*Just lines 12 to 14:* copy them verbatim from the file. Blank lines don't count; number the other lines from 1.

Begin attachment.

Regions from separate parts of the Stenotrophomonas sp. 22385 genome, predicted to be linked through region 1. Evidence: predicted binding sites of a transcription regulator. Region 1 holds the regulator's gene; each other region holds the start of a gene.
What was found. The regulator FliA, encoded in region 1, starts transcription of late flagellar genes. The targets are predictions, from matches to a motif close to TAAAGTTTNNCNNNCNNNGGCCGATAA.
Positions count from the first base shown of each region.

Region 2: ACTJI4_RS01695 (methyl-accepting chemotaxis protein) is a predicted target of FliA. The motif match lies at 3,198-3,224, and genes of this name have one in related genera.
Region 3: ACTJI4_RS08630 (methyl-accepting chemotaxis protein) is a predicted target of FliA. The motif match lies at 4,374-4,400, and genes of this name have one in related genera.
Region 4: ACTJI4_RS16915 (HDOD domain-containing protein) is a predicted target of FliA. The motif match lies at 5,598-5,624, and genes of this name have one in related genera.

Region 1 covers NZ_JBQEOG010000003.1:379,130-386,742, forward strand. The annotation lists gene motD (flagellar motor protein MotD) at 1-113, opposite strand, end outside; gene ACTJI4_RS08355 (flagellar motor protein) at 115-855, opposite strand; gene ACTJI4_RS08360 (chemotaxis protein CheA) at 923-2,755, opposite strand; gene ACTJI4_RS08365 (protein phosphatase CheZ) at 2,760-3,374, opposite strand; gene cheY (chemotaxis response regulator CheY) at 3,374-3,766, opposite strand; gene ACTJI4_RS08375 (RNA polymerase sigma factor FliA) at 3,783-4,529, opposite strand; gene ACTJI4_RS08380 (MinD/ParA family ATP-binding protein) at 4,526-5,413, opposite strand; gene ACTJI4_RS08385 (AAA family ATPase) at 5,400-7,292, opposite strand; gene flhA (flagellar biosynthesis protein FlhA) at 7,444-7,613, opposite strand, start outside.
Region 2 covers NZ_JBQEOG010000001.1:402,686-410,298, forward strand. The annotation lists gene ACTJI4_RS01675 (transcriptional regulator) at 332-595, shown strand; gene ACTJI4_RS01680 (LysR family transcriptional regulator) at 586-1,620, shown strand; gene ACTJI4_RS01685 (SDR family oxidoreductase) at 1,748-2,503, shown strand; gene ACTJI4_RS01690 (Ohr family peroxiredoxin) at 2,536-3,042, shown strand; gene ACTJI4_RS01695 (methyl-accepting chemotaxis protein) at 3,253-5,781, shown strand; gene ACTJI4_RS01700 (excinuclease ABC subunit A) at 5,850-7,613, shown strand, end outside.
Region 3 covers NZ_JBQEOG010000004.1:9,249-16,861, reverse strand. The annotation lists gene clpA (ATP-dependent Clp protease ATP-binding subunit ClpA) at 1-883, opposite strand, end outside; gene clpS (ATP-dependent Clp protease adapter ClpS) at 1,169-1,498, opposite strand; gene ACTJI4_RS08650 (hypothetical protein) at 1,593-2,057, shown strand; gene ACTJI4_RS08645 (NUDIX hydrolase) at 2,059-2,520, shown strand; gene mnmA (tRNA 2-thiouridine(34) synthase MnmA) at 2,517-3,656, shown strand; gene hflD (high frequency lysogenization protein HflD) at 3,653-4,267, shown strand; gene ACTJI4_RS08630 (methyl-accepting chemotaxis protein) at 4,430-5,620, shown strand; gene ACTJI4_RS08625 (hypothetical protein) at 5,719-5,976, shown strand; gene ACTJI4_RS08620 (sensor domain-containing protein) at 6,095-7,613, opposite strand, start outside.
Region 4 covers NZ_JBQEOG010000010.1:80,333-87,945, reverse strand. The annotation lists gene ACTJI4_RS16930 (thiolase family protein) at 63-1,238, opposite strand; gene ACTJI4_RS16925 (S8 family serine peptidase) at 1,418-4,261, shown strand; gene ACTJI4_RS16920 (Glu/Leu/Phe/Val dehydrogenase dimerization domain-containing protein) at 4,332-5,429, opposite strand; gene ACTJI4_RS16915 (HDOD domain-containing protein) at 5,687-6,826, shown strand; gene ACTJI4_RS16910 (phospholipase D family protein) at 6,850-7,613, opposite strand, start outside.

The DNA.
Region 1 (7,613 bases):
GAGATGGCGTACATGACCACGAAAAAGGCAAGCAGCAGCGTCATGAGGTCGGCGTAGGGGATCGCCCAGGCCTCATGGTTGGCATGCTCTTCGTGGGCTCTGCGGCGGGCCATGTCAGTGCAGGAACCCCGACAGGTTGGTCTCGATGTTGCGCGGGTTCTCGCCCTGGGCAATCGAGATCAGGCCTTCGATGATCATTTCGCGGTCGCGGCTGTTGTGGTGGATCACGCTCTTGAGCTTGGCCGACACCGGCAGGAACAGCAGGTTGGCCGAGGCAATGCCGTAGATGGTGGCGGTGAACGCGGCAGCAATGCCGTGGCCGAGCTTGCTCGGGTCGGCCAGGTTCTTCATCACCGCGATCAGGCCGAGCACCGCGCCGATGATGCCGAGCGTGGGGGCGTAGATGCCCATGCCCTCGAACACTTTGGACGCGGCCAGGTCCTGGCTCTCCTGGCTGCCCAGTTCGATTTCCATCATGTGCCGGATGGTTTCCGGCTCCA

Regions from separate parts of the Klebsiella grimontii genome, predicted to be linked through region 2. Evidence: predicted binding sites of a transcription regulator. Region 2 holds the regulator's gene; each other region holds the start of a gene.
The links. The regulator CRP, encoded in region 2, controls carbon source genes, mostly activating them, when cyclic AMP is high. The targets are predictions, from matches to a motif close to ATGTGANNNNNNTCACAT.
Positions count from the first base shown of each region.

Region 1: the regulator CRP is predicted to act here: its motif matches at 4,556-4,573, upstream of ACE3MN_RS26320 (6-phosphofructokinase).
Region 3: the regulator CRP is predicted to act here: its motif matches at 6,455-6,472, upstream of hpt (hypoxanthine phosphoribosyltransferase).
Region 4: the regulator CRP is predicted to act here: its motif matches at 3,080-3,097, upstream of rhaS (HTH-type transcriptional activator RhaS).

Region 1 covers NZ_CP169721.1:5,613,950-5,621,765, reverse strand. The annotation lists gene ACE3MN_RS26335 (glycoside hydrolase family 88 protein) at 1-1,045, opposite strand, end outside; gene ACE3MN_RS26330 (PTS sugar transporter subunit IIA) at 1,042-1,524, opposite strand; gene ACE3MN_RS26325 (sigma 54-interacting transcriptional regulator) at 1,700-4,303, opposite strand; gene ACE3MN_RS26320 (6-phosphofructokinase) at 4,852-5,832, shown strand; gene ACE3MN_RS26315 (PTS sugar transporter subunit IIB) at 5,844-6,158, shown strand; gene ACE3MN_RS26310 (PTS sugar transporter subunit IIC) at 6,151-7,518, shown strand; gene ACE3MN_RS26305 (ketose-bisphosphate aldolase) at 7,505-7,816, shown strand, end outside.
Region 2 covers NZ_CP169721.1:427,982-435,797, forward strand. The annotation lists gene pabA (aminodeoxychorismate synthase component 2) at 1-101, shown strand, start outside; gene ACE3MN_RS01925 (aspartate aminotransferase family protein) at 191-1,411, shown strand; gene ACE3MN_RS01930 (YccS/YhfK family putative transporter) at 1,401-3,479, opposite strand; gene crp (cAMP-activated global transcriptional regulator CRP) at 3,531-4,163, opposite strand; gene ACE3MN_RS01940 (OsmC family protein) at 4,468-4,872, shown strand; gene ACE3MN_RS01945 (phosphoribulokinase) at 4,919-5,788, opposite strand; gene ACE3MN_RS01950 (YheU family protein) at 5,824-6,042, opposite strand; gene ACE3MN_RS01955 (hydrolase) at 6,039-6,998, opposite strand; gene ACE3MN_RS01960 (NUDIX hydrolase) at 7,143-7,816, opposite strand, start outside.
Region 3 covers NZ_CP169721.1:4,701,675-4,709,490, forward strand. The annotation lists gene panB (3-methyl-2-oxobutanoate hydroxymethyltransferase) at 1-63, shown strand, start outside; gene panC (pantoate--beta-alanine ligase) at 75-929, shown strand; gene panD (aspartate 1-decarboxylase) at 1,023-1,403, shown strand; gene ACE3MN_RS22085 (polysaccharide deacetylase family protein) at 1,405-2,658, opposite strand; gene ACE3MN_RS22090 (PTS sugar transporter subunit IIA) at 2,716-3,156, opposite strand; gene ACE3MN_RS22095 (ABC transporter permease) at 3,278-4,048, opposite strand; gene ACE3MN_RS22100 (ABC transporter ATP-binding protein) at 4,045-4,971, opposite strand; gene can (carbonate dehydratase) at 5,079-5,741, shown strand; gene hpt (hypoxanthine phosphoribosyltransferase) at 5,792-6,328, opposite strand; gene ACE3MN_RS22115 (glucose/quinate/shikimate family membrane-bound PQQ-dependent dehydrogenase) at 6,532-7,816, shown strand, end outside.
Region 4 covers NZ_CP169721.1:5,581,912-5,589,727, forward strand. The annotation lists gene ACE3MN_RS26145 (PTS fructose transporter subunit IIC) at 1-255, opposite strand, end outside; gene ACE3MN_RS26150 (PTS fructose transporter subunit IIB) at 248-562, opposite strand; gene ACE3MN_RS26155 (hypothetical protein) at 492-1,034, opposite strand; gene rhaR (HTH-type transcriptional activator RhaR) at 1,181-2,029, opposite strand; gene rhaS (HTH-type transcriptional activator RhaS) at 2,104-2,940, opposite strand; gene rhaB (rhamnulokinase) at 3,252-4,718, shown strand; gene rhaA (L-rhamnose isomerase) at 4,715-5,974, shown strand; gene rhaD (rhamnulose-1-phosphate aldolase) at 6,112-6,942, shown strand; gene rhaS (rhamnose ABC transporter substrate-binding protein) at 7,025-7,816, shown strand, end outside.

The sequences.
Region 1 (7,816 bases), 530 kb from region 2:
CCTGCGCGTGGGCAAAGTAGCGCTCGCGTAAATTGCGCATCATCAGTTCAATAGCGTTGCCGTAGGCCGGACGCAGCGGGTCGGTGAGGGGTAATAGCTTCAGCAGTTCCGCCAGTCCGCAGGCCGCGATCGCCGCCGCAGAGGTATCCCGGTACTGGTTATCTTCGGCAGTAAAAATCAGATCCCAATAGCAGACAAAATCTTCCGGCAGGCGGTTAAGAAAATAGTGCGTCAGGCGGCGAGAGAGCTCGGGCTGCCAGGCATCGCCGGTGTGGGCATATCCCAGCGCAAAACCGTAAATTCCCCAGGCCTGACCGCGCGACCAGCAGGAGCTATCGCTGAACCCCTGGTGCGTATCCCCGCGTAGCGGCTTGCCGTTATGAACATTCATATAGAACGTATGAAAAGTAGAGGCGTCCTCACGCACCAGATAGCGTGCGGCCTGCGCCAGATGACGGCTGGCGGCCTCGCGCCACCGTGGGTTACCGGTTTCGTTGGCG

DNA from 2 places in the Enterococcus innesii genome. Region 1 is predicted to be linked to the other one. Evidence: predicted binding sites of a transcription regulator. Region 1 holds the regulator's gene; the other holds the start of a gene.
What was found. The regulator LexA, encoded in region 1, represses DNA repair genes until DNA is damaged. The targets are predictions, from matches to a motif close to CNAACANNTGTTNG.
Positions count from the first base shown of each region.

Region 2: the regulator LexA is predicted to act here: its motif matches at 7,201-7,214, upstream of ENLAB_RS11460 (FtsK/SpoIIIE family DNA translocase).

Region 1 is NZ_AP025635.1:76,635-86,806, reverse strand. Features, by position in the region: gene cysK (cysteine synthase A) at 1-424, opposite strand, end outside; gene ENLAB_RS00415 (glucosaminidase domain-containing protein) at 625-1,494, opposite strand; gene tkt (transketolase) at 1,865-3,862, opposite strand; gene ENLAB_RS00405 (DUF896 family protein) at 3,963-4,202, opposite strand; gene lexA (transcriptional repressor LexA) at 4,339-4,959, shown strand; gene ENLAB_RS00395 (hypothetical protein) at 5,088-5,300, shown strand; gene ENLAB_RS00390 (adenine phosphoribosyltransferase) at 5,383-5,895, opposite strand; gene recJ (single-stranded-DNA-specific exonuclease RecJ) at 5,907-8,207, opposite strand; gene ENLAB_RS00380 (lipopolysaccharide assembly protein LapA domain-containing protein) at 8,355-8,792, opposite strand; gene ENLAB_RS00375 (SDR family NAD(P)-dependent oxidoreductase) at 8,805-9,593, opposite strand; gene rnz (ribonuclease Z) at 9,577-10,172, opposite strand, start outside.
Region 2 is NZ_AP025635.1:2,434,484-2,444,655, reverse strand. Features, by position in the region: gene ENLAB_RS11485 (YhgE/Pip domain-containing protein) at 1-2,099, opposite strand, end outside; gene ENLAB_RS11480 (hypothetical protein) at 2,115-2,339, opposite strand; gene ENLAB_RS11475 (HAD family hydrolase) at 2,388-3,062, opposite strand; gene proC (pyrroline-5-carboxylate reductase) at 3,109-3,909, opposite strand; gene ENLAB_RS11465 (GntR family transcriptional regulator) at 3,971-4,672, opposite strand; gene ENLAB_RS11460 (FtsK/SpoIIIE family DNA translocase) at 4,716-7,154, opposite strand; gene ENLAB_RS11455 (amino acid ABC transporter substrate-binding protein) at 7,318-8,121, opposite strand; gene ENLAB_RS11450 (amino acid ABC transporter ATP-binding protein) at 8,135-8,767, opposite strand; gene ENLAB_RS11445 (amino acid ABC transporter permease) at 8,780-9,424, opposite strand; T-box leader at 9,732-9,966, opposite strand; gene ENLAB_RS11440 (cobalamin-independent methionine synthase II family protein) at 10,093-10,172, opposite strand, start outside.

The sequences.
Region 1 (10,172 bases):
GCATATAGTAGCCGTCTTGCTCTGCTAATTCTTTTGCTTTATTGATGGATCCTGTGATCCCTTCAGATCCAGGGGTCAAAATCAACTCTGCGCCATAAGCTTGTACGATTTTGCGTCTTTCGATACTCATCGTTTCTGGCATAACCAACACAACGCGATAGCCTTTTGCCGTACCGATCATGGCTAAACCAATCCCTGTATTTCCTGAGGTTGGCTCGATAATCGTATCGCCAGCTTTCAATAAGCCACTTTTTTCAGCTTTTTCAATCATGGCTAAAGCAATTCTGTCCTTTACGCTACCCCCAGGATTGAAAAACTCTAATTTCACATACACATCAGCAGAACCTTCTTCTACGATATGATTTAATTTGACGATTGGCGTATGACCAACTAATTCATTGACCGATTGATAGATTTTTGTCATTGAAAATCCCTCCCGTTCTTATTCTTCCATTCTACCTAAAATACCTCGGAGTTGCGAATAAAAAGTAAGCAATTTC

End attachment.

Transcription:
Region 1 (7,613 bases):
GAGATGGCGTACATGACCACGAAAAAGGCAAGCAGCAGCGTCATGAGGTCGGCGTAGGGGATCGCCCAGGCCTCATGGTTGGCATGCTCTTCGTGGGCTCTGCGGCGGGCCATGTCAGTGCAGGAACCCCGACAGGTTGGTCTCGATGTTGCGCGGGTTCTCGCCCTGGGCAATCGAGATCAGGCCTTCGATGATCATTTCGCGGTCGCGGCTGTTGTGGTGGATCACGCTCTTGAGCTTGGCCGACACCGGCAGGAACAGCAGGTTGGCCGAGGCAATGCCGTAGATGGTGGCGGTGAACGCGGCAGCAATGCCGTGGCCGAGCTTGCTCGGGTCGGCCAGGTTCTTCATCACCGCGATCAGGCCGAGCACCGCGCCGATGATGCCGAGCGTGGGGGCGTAGATGCCCATGCCCTCGAACACTTTGGACGCGGCCAGGTCCTGGCTCTCCTGGCTGCCCAGTTCGATTTCCATCATGTGCCGGATGGTTTCCGGCTCCA

Regions from separate parts of the Klebsiella grimontii genome, predicted to be linked through region 2. Evidence: predicted binding sites of a transcription regulator. Region 2 holds the regulator's gene; each other region holds the start of a gene.